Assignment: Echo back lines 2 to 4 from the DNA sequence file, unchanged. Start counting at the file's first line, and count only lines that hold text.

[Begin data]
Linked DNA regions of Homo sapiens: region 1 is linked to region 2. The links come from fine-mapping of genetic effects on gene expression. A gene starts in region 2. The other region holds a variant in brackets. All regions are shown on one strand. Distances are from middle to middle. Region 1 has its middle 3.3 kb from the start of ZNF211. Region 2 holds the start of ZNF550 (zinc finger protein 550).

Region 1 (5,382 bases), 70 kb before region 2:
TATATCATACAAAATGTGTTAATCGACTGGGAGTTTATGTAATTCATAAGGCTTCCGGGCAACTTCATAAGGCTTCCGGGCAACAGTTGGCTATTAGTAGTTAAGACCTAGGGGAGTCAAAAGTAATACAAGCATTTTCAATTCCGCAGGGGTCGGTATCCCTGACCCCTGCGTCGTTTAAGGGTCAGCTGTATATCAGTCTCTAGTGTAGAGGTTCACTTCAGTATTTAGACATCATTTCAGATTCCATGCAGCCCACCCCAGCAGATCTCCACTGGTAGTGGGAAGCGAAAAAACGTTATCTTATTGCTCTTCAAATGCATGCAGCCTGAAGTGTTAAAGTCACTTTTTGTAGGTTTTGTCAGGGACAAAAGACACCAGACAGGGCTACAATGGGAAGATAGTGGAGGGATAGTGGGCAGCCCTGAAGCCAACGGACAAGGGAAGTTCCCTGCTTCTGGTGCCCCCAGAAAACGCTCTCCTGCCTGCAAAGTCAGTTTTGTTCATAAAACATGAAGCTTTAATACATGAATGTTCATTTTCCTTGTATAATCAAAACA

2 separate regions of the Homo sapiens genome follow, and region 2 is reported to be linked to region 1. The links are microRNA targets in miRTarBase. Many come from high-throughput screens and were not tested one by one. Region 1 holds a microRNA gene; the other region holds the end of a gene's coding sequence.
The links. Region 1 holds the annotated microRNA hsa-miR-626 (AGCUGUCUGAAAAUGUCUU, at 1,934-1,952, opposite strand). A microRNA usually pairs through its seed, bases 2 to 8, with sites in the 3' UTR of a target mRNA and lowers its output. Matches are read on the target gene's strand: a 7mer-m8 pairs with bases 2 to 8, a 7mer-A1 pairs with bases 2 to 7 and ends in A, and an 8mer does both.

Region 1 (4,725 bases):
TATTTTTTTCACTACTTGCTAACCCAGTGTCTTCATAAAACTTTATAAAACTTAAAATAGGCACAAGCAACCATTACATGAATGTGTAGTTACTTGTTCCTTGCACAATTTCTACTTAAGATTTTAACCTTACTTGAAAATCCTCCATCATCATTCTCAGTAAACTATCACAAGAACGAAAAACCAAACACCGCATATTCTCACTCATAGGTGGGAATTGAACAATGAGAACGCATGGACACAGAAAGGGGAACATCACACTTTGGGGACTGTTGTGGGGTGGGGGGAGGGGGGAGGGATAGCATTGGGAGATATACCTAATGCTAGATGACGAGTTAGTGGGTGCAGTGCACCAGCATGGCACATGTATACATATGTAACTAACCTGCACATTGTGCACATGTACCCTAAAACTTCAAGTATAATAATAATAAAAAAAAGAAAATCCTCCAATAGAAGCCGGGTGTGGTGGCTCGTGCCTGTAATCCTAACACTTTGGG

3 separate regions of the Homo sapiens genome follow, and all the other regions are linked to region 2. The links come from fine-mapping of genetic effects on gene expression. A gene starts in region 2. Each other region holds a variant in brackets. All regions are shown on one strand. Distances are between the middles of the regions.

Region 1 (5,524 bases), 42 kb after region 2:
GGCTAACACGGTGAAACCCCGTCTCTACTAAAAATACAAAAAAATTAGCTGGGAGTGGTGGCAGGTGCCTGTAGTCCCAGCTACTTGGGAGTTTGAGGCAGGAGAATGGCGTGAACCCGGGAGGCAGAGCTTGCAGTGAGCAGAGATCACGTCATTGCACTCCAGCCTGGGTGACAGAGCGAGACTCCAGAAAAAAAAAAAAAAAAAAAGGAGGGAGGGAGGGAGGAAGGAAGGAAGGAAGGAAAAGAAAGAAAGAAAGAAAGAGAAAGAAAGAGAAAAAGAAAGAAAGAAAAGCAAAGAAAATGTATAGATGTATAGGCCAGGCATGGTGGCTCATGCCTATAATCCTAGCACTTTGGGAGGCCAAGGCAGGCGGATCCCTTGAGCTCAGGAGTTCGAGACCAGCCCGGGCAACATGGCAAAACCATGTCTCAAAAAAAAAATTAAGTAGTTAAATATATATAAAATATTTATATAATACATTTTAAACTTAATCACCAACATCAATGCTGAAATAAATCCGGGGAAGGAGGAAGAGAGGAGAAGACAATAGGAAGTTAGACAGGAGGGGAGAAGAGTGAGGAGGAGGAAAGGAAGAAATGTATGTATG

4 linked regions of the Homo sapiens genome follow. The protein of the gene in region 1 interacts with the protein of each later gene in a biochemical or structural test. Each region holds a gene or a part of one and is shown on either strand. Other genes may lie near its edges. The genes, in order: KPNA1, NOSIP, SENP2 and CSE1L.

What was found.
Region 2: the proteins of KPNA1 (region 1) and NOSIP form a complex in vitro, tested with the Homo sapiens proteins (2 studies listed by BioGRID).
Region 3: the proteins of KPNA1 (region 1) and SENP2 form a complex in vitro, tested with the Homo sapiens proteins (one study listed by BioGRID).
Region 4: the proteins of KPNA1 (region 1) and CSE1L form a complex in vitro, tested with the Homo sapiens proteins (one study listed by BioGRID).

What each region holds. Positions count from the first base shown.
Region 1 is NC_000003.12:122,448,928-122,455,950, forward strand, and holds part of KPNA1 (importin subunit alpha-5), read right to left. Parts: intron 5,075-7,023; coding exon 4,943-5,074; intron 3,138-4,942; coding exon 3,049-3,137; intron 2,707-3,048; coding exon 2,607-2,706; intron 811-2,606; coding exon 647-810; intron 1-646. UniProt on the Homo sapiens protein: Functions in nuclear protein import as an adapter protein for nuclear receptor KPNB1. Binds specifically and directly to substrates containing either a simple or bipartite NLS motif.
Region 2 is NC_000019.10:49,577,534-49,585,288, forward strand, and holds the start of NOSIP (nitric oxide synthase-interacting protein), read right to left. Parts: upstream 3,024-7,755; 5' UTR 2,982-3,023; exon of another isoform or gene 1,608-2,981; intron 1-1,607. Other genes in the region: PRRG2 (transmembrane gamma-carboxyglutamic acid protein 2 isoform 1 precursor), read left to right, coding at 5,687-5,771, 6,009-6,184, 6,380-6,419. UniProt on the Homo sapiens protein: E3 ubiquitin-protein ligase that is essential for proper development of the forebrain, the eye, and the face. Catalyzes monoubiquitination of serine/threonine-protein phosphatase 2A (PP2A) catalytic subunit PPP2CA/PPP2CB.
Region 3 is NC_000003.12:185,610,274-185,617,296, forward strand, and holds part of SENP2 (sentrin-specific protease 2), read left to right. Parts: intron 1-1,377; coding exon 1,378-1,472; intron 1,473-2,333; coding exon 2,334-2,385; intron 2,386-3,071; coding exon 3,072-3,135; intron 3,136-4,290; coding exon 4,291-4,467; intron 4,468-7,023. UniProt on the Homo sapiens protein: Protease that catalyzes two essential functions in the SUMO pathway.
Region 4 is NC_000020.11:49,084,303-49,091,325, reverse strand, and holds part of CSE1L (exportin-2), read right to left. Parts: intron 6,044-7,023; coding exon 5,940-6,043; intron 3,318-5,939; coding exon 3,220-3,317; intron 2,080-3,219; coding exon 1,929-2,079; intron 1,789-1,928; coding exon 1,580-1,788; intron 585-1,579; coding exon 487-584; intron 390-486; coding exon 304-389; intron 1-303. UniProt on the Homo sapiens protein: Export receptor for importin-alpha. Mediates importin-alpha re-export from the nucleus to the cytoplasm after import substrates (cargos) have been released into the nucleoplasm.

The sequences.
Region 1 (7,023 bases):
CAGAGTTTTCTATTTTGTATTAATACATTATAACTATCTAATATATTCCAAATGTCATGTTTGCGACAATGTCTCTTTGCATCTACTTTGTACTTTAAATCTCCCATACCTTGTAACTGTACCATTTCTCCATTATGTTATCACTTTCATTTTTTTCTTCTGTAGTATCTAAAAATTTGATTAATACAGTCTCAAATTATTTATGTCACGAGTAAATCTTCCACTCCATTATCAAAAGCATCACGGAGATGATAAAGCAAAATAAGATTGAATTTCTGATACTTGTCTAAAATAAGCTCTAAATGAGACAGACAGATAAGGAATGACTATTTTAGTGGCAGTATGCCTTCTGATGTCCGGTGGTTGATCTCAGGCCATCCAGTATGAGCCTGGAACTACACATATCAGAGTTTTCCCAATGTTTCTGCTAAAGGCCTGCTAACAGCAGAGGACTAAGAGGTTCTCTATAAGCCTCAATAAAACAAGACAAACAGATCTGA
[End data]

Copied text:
Region 1 (5,382 bases), 70 kb before region 2:
TATATCATACAAAATGTGTTAATCGACTGGGAGTTTATGTAATTCATAAGGCTTCCGGGCAACTTCATAAGGCTTCCGGGCAACAGTTGGCTATTAGTAGTTAAGACCTAGGGGAGTCAAAAGTAATACAAGCATTTTCAATTCCGCAGGGGTCGGTATCCCTGACCCCTGCGTCGTTTAAGGGTCAGCTGTATATCAGTCTCTAGTGTAGAGGTTCACTTCAGTATTTAGACATCATTTCAGATTCCATGCAGCCCACCCCAGCAGATCTCCACTGGTAGTGGGAAGCGAAAAAACGTTATCTTATTGCTCTTCAAATGCATGCAGCCTGAAGTGTTAAAGTCACTTTTTGTAGGTTTTGTCAGGGACAAAAGACACCAGACAGGGCTACAATGGGAAGATAGTGGAGGGATAGTGGGCAGCCCTGAAGCCAACGGACAAGGGAAGTTCCCTGCTTCTGGTGCCCCCAGAAAACGCTCTCCTGCCTGCAAAGTCAGTTTTGTTCATAAAACATGAAGCTTTAATACATGAATGTTCATTTTCCTTGTATAATCAAAACA

2 separate regions of the Homo sapiens genome follow, and region 2 is reported to be linked to region 1. The links are microRNA targets in miRTarBase. Many come from high-throughput screens and were not tested one by one. Region 1 holds a microRNA gene; the other region holds the end of a gene's coding sequence.